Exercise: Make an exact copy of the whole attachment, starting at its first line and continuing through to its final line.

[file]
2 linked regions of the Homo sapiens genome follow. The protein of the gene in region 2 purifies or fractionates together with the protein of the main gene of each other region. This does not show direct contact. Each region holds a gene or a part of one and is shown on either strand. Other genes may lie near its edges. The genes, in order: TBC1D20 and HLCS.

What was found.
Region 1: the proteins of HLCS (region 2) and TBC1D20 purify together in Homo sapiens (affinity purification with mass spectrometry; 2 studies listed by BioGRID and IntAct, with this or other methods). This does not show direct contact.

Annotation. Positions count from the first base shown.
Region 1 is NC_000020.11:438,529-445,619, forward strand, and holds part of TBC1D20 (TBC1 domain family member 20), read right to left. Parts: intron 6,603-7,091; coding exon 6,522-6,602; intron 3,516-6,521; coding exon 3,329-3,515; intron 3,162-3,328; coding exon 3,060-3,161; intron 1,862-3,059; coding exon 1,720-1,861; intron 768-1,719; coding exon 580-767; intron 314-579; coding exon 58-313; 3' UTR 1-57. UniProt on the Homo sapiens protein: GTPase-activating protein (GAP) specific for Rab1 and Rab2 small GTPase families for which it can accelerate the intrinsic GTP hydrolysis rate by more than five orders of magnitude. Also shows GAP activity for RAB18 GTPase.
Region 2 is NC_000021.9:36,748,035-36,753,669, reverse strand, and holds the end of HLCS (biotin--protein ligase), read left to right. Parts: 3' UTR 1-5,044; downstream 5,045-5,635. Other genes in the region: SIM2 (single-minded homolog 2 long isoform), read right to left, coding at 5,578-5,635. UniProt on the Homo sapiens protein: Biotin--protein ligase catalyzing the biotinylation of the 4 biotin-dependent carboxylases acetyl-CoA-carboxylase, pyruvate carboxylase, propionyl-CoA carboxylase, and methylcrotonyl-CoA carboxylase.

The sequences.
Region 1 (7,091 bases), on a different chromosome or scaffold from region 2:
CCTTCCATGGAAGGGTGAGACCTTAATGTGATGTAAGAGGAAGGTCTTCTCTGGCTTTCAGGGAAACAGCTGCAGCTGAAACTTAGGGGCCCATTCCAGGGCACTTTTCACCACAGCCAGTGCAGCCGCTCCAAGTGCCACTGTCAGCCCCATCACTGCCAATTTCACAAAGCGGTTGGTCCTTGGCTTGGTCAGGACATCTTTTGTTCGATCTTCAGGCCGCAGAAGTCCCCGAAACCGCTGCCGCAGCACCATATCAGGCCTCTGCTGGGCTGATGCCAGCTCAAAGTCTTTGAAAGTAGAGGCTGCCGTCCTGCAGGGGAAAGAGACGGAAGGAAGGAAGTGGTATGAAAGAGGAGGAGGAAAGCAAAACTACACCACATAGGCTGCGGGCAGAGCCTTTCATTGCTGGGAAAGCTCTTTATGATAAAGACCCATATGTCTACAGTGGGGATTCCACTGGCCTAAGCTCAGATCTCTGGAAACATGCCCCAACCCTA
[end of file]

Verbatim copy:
2 linked regions of the Homo sapiens genome follow. The protein of the gene in region 2 purifies or fractionates together with the protein of the main gene of each other region. This does not show direct contact. Each region holds a gene or a part of one and is shown on either strand. Other genes may lie near its edges. The genes, in order: TBC1D20 and HLCS.

What was found.
Region 1: the proteins of HLCS (region 2) and TBC1D20 purify together in Homo sapiens (affinity purification with mass spectrometry; 2 studies listed by BioGRID and IntAct, with this or other methods). This does not show direct contact.

Annotation. Positions count from the first base shown.
Region 1 is NC_000020.11:438,529-445,619, forward strand, and holds part of TBC1D20 (TBC1 domain family member 20), read right to left. Parts: intron 6,603-7,091; coding exon 6,522-6,602; intron 3,516-6,521; coding exon 3,329-3,515; intron 3,162-3,328; coding exon 3,060-3,161; intron 1,862-3,059; coding exon 1,720-1,861; intron 768-1,719; coding exon 580-767; intron 314-579; coding exon 58-313; 3' UTR 1-57. UniProt on the Homo sapiens protein: GTPase-activating protein (GAP) specific for Rab1 and Rab2 small GTPase families for which it can accelerate the intrinsic GTP hydrolysis rate by more than five orders of magnitude. Also shows GAP activity for RAB18 GTPase.
Region 2 is NC_000021.9:36,748,035-36,753,669, reverse strand, and holds the end of HLCS (biotin--protein ligase), read left to right. Parts: 3' UTR 1-5,044; downstream 5,045-5,635. Other genes in the region: SIM2 (single-minded homolog 2 long isoform), read right to left, coding at 5,578-5,635. UniProt on the Homo sapiens protein: Biotin--protein ligase catalyzing the biotinylation of the 4 biotin-dependent carboxylases acetyl-CoA-carboxylase, pyruvate carboxylase, propionyl-CoA carboxylase, and methylcrotonyl-CoA carboxylase.

The sequences.
Region 1 (7,091 bases), on a different chromosome or scaffold from region 2:
CCTTCCATGGAAGGGTGAGACCTTAATGTGATGTAAGAGGAAGGTCTTCTCTGGCTTTCAGGGAAACAGCTGCAGCTGAAACTTAGGGGCCCATTCCAGGGCACTTTTCACCACAGCCAGTGCAGCCGCTCCAAGTGCCACTGTCAGCCCCATCACTGCCAATTTCACAAAGCGGTTGGTCCTTGGCTTGGTCAGGACATCTTTTGTTCGATCTTCAGGCCGCAGAAGTCCCCGAAACCGCTGCCGCAGCACCATATCAGGCCTCTGCTGGGCTGATGCCAGCTCAAAGTCTTTGAAAGTAGAGGCTGCCGTCCTGCAGGGGAAAGAGACGGAAGGAAGGAAGTGGTATGAAAGAGGAGGAGGAAAGCAAAACTACACCACATAGGCTGCGGGCAGAGCCTTTCATTGCTGGGAAAGCTCTTTATGATAAAGACCCATATGTCTACAGTGGGGATTCCACTGGCCTAAGCTCAGATCTCTGGAAACATGCCCCAACCCTA